There’s a cultural battle raging for our morality.
This moral battle could spell devastating consequences for businesses trying to communicate efficiently with their publics. A business could easily be hung out to dry just for being deliberately misunderstood and used as a case-in-point for either side in this war. Like me, you might have strong moral opinions yourself, but these aren’t necessary the right ones for your corporate messaging. An organisation can’t serve as a mouthpiece for hundreds or even thousands of personal opinions.
So, how should your business navigate this inflammatory culture war? To better understand the field of battle, we must identify four key groups based on their underlying philosophy of life and ethics.
Social Justice Warriors (1) will not accept any perceived social injustice. They regard themselves as morally superior and they see any concentration of power as a form of oppression.
Science-Driven Realists (2) draw moral conclusions from scientific facts, which results in a harsh and cold view of the world. They often display a low tolerance for religious views or emotional arguments.
Wholesome Traditionalists (3) sees common sense derived from generations of empirical wisdom to trump other forms of insights. They celebrate being down-to-earth, patriotic and are often religious.
The Pragmatic Majority (4) are only moderately interested in moral philosophy; they are more focused on making ends meet in their personal lives. They avoid taking any such stands — at least publicly.
How should a brand navigate such a complex cultural environment? There are two strategic routes to choose between. Either you pick a side (1-3) and stick with it — or you find a way to stay out of it (4).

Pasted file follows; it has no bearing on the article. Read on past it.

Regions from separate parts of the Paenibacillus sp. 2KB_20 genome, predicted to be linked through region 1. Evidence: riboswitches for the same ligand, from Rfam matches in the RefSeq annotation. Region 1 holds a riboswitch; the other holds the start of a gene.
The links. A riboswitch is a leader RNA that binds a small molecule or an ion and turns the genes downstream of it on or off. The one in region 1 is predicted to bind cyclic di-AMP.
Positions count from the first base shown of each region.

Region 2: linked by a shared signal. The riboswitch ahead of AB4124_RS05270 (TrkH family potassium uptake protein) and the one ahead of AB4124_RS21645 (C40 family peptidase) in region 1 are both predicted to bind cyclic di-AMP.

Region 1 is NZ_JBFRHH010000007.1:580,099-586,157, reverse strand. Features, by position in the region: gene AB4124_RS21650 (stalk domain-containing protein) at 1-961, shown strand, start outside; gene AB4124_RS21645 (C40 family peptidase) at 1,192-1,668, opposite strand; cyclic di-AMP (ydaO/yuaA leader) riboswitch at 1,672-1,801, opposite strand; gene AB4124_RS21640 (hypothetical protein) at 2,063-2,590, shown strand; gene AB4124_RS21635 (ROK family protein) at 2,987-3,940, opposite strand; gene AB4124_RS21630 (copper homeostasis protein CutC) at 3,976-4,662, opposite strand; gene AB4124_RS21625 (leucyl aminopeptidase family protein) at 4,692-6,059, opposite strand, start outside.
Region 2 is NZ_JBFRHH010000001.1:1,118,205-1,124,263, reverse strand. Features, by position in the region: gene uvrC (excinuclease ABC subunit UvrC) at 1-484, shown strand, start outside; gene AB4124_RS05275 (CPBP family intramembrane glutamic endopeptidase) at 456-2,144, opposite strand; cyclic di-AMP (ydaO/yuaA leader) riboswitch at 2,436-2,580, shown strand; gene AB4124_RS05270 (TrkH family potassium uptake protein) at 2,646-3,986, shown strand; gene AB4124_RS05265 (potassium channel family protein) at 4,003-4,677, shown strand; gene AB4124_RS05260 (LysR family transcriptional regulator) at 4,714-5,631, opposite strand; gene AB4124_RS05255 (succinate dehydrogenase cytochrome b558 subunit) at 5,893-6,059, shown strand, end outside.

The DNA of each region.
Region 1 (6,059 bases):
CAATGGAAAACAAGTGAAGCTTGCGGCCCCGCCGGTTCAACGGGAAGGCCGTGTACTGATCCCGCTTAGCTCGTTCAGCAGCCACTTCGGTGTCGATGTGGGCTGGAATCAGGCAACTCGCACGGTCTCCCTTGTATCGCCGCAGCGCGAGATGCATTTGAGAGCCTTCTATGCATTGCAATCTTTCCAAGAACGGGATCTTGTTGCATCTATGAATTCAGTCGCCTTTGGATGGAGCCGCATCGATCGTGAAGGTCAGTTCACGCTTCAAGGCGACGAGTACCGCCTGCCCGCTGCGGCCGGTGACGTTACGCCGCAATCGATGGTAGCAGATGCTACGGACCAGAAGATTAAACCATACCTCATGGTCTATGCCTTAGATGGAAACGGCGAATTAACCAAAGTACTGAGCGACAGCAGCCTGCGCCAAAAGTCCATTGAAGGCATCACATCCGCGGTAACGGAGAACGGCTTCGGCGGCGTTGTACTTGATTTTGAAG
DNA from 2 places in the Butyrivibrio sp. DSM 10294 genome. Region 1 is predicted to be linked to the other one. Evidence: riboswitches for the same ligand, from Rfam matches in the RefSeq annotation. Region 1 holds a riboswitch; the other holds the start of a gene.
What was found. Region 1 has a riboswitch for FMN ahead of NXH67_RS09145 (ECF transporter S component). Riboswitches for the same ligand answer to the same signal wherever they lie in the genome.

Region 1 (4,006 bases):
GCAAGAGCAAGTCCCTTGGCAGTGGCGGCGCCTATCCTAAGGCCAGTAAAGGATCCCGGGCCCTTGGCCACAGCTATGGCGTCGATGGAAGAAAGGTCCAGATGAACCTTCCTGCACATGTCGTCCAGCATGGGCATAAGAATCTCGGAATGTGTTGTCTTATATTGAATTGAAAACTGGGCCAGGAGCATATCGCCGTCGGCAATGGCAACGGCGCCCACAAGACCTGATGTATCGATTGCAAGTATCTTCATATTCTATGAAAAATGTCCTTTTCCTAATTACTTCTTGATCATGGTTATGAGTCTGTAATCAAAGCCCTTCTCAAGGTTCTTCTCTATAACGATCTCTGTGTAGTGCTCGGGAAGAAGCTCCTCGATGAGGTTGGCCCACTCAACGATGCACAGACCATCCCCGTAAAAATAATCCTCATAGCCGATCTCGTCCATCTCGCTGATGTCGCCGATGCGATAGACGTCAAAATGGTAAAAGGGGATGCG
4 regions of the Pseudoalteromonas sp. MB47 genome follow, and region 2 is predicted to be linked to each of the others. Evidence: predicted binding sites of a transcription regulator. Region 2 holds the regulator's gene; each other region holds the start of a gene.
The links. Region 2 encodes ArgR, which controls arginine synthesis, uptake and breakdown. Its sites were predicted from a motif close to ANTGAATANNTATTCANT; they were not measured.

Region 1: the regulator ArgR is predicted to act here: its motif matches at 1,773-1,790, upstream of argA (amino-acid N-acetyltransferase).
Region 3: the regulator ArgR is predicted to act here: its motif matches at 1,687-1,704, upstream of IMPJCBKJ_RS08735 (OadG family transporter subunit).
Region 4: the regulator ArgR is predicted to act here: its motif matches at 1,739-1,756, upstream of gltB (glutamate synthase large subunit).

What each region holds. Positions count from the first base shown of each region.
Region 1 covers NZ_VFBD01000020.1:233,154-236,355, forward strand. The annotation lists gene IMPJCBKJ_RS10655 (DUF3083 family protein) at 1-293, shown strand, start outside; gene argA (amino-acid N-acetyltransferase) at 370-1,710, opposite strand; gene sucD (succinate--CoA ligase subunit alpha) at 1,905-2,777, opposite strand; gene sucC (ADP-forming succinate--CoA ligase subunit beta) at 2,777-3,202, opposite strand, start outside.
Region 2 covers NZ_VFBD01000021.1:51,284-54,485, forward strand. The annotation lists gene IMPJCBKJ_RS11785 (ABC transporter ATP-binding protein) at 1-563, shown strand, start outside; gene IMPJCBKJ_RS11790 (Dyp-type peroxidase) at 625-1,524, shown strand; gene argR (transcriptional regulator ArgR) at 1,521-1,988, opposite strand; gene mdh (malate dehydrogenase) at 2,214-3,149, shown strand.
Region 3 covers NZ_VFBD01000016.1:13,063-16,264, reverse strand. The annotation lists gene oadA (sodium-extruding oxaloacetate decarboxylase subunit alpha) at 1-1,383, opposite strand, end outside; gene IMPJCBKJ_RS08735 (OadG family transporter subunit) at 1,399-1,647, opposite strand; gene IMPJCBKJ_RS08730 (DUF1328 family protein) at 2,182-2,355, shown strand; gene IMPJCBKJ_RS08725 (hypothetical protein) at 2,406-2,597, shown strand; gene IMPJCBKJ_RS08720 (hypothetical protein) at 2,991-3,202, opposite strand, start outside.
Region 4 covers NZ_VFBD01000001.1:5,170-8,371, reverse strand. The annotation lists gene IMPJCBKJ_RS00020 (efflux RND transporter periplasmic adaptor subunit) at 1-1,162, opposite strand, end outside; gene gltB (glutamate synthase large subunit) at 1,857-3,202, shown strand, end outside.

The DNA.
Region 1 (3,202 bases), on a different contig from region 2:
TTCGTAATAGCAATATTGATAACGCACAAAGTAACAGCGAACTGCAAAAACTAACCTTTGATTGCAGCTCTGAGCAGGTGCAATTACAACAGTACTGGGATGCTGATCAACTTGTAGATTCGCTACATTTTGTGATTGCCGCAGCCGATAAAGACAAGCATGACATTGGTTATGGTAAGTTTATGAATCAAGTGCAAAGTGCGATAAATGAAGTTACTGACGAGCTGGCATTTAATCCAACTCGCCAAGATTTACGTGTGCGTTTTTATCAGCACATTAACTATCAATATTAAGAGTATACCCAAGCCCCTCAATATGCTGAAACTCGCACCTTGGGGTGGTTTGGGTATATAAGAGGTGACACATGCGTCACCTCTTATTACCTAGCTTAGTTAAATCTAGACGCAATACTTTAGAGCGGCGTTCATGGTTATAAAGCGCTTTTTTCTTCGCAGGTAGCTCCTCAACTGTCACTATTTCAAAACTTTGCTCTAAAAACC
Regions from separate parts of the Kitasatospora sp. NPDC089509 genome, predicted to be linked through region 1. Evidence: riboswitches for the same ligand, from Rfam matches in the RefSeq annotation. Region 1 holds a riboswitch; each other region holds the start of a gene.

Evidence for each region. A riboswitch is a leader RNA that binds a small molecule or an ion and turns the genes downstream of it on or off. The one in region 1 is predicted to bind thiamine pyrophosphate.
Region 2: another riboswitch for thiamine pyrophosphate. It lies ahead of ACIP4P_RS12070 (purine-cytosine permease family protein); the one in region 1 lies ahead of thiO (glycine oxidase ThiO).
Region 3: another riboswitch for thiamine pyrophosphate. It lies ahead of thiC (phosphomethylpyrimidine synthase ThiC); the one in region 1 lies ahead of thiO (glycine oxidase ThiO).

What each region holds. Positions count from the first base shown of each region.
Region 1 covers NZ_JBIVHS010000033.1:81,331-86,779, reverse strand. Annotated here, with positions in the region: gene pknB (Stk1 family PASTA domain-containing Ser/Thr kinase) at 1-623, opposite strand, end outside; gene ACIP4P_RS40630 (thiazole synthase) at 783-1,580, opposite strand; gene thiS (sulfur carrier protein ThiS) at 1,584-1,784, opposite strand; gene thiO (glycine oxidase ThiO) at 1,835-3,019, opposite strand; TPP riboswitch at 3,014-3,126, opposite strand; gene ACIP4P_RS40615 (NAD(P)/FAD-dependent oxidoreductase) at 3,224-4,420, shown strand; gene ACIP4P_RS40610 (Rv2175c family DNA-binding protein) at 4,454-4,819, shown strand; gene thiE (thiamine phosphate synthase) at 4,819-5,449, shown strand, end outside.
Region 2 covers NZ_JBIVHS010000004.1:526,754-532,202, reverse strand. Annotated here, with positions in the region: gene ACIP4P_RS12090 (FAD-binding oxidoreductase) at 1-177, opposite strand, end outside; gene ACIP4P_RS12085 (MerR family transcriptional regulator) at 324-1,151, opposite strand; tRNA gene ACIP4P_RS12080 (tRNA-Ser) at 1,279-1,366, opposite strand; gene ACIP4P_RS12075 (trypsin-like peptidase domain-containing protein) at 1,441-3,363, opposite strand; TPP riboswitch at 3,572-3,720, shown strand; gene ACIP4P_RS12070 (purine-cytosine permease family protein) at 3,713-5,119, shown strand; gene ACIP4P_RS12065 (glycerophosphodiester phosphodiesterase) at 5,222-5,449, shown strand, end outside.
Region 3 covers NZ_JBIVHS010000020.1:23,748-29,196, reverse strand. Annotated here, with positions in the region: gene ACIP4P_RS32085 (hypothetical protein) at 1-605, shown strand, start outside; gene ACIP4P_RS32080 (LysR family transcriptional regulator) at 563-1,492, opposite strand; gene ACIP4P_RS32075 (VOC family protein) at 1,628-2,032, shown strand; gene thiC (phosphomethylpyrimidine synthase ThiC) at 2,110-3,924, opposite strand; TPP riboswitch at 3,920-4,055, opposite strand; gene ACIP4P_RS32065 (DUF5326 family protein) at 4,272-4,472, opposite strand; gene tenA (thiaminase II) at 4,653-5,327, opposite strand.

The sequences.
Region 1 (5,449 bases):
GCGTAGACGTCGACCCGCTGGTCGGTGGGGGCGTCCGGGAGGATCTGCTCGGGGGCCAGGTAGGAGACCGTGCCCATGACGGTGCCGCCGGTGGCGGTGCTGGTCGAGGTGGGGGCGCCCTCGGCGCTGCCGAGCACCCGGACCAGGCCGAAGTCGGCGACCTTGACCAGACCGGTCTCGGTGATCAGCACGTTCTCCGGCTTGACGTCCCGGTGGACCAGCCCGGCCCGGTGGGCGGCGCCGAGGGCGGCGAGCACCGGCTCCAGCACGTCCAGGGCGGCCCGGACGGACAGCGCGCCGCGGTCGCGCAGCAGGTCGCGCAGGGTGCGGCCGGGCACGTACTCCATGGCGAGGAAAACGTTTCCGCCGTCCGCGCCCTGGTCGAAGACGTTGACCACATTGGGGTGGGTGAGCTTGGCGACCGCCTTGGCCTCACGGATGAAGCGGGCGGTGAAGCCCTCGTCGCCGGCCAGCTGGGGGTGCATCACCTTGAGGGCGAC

Choose Your Path (and Recruit Accordingly)
Businesses who decides to act as beacons for moral behaviour will gain traction with the chosen minority while earning themselves highly engaged enemies at the same time. From a PR perspective, conflicts such as these could serve as fuel for media attention, but it’s far from obvious that these brands will increase their market shares; the share-of-voice for the loudest agitators are rarely proportional to their actual numbers. Most brands will likely do much better if they realise that it’s not their core business to teach grown-ups about moral behaviour. Instead, they must find something else to drive their messaging forward. And that message must be pragmatic, strong, and clear.
Most importantly — this isn’t a PR challenge.
The basic foundation for long-term strategic success in navigating culture wars is fundamentally a challenge for HR. Today, brands must hire and fire on basis of moral classification as well as on competence. The ability to find co-workers with compatible values will be a determining factor for brands who wish to survive this war — and come out even stronger than before.